Biden defiant despite more Democrats calling on him to exit

Biden defiant despite more Democrats calling on him to exit

Former Vermont governor Peter Shumlin, a Democrat who endorsed Biden fairly early in the 2020 primary, said that the struggles of the past week made it imperative that Biden drop out of the race.

“With him, we lose. With the courage to pass the torch, we win,” he said.

The decisions were a reflection of the series of meetings and decisions taking place this weekend, with the party steeling itself for a volatile few days amid a growing impasse that has emerged between the President and his party over the path forward.

Biden has been buoyed by his family – particularly first lady Jill Biden and his son Hunter – who have been adamant that he not allow party leaders to drum him out of the race.

Outside his tight circle, however, many Democrats eyeing contested races up and down the ballot were growing nervous.

Craig is the fifth congressional Democrat to call for Biden to step down, while another 13 members of Congress and governors have expressed concern about him continuing, according to a Washington Post tally.

Amid an intense glare, Biden’s aides today NZT also sought to explain why they provided questions for a radio host to ask him during an interview earlier in the week.

Biden’s campaign scrambled to put together two campaign events in Pennsylvania tomorrow, while House Minority Leader Hakeem Jeffries scheduled a call with top Democrats in the lower chamber of Congress.

Representative James Clyburn, who has been a top ally of Biden’s, cancelled his scheduled appearance on CBS’ Face the Nation tomorrow, the network announced.

With congressional Democrats returning to Washington next week for the first time since Biden’s shaky debate performance – and with the President hosting a Nato summit and planning a solo news conference – the next few days are expected to be emotional and potentially combative. Lawmakers will weigh whether previously private conversations about Biden’s standing as the nominee should become more public.

“My advice would be [Biden] really needs to meet with us in the House Democratic caucus, meet with senators, when we get back next week,” Representative Ami Bera of California told Fox News.

“It’s going to be tough to win this election unless he’s got the full support of the [elected officials].”

Ex-governor ‘dismayed’ by past week

Shumlin, who was a three-term governor and former chairman of the Democratic Governors’ Association, said that while he believes Biden has been perhaps one of the best presidents in modern history, he has been dismayed by what he’s seen over the past week.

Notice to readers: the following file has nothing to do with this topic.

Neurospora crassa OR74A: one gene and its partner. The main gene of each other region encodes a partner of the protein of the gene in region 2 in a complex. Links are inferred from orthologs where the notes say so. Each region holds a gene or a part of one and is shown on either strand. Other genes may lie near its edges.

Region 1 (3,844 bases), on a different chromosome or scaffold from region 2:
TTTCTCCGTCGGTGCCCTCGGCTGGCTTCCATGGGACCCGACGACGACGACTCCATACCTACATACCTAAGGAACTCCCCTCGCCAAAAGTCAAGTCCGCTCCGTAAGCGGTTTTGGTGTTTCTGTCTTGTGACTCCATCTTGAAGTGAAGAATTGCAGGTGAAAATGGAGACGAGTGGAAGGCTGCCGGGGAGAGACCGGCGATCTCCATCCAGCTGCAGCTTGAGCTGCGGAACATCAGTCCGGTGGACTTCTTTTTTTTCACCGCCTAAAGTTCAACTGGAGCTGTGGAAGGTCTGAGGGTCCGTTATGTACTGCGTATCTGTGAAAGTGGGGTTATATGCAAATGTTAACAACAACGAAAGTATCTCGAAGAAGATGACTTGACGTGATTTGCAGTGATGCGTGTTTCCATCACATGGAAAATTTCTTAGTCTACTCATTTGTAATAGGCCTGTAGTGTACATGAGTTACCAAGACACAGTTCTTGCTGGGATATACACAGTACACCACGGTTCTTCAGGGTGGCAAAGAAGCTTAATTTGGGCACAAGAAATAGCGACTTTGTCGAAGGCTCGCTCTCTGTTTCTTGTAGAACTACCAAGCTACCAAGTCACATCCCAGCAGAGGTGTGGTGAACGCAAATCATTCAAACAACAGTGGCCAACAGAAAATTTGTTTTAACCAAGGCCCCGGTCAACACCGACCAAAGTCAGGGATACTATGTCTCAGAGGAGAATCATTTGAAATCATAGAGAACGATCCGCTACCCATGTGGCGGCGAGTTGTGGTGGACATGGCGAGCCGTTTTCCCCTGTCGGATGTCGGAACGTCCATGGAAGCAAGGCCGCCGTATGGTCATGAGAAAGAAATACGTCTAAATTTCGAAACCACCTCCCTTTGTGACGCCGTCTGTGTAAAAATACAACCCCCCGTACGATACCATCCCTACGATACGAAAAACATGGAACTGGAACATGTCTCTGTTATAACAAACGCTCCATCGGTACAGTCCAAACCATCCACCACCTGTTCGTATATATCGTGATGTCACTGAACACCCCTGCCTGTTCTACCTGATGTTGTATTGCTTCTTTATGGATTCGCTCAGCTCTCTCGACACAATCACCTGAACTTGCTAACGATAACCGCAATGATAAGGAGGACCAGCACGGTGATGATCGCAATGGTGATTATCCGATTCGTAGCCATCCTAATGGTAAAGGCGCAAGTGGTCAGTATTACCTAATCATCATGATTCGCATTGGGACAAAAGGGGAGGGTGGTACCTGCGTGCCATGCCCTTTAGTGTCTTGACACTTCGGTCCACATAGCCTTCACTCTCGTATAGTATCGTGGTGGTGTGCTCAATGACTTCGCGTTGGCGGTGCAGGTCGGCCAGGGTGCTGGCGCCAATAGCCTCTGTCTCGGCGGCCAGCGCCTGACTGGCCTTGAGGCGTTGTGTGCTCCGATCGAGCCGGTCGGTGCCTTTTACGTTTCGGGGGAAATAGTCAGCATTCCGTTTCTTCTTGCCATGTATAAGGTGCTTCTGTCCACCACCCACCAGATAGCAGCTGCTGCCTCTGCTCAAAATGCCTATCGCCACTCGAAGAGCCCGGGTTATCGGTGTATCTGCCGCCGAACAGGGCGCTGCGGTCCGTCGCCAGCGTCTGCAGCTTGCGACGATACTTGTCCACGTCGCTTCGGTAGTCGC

“Joe ran because of what a threat he knew Donald Trump was to our democracy,” he said in an interview.

“The way that he beats him for a second time is to accept his ageing, to accept the changes that are happening – which will happen to all of us – and pass the torch to new leaders.”

He said his opinion was altered by the debate – and what he saw as a clear display of the toll of the job, and of simply getting older, had taken – and he was surprised that more Democratic leaders were not speaking out.

“This is Joe Biden’s decision,” he said.

“But the lack of courage from the leadership of the Democratic Party, both elected and non-elected, with their shameful series of evasions and vacillations and convolution has to stop immediately.

“It’s time to tell the truth.”

Biden uses TV interview and rally to try to quell concerns

Biden sought to use a battleground-state rally and a prime time television interview to quell the concerns about his candidacy.

Some of his allies and those inside his campaign were assured by the performance and didn’t feel any of his interview answers, or his delivery of them, would alter their thinking about moving forward.

But some of Biden’s defiance throughout the day ran the risk of driving more skittish lawmakers to go public with their concerns.

In the interview, he dismissed any polls that have him losing to Trump (“All the pollsters I talk to tell me it’s a toss-up”) or those that show his approval rating at 36% (“That’s not what our polls show”) and he insisted that he had no firsthand knowledge of any Democratic discontent (“They all said I should stay in the race … none of the people said I should leave”).

Asked how he’d feel if he stayed in the race and Trump won, he responded, “I’ll feel as long as I gave it my all and I did the goodest job as I know I can do, that’s what this is about”.

Radio interviewers given list of approved questions